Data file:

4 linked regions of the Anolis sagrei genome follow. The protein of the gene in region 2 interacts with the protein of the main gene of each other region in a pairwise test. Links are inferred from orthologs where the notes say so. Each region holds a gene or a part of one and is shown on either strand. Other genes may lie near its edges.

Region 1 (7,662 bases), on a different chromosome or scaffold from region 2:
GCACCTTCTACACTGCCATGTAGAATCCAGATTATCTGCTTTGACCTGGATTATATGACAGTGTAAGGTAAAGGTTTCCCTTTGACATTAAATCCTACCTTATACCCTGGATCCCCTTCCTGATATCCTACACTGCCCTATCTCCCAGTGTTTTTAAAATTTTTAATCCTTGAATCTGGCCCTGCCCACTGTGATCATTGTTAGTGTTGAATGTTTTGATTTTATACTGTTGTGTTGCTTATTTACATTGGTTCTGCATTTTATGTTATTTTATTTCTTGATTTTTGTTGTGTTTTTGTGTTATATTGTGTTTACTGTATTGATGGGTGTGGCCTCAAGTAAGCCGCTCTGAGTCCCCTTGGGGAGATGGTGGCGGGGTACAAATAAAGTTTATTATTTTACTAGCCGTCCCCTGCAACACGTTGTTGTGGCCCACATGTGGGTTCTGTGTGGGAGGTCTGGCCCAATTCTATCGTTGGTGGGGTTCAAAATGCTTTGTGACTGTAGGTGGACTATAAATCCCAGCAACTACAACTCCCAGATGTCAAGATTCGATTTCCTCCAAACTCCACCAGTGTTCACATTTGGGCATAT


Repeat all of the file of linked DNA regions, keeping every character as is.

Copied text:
4 linked regions of the Anolis sagrei genome follow. The protein of the gene in region 2 interacts with the protein of the main gene of each other region in a pairwise test. Links are inferred from orthologs where the notes say so. Each region holds a gene or a part of one and is shown on either strand. Other genes may lie near its edges.

Region 1 (7,662 bases), on a different chromosome or scaffold from region 2:
GCACCTTCTACACTGCCATGTAGAATCCAGATTATCTGCTTTGACCTGGATTATATGACAGTGTAAGGTAAAGGTTTCCCTTTGACATTAAATCCTACCTTATACCCTGGATCCCCTTCCTGATATCCTACACTGCCCTATCTCCCAGTGTTTTTAAAATTTTTAATCCTTGAATCTGGCCCTGCCCACTGTGATCATTGTTAGTGTTGAATGTTTTGATTTTATACTGTTGTGTTGCTTATTTACATTGGTTCTGCATTTTATGTTATTTTATTTCTTGATTTTTGTTGTGTTTTTGTGTTATATTGTGTTTACTGTATTGATGGGTGTGGCCTCAAGTAAGCCGCTCTGAGTCCCCTTGGGGAGATGGTGGCGGGGTACAAATAAAGTTTATTATTTTACTAGCCGTCCCCTGCAACACGTTGTTGTGGCCCACATGTGGGTTCTGTGTGGGAGGTCTGGCCCAATTCTATCGTTGGTGGGGTTCAAAATGCTTTGTGACTGTAGGTGGACTATAAATCCCAGCAACTACAACTCCCAGATGTCAAGATTCGATTTCCTCCAAACTCCACCAGTGTTCACATTTGGGCATAT